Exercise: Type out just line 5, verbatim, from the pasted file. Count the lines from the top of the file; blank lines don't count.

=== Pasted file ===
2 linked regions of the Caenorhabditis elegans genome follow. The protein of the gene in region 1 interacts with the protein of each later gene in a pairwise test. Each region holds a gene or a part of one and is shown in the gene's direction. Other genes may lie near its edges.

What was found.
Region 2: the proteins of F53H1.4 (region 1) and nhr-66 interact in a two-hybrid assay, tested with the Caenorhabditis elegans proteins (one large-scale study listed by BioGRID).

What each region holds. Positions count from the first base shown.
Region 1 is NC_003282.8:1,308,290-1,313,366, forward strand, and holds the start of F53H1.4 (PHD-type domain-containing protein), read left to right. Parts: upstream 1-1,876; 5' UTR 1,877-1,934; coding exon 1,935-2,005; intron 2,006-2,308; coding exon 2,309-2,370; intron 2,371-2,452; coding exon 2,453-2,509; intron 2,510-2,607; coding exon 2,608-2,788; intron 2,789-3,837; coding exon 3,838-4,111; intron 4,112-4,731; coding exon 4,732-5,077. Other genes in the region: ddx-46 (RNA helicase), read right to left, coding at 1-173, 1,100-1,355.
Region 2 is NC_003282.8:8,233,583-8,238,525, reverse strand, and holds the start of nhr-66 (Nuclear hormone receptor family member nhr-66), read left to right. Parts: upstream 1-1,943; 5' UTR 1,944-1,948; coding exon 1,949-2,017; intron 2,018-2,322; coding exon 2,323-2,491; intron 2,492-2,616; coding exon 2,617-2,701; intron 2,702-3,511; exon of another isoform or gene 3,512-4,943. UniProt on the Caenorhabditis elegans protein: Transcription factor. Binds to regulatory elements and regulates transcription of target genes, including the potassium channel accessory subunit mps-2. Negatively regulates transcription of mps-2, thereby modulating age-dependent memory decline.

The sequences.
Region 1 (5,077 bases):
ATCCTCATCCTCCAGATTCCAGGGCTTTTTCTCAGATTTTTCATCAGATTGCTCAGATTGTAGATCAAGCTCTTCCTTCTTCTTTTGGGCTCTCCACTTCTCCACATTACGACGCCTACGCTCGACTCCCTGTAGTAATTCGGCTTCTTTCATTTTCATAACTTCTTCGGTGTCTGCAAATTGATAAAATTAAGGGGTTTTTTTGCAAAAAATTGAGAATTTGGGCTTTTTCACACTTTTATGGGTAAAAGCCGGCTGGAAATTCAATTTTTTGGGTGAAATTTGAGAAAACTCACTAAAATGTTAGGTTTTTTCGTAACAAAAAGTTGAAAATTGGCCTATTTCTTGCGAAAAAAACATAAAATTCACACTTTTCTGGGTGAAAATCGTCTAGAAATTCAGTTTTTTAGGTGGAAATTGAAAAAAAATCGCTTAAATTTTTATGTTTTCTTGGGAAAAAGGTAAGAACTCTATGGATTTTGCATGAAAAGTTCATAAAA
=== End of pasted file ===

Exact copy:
Region 1 is NC_003282.8:1,308,290-1,313,366, forward strand, and holds the start of F53H1.4 (PHD-type domain-containing protein), read left to right. Parts: upstream 1-1,876; 5' UTR 1,877-1,934; coding exon 1,935-2,005; intron 2,006-2,308; coding exon 2,309-2,370; intron 2,371-2,452; coding exon 2,453-2,509; intron 2,510-2,607; coding exon 2,608-2,788; intron 2,789-3,837; coding exon 3,838-4,111; intron 4,112-4,731; coding exon 4,732-5,077. Other genes in the region: ddx-46 (RNA helicase), read right to left, coding at 1-173, 1,100-1,355.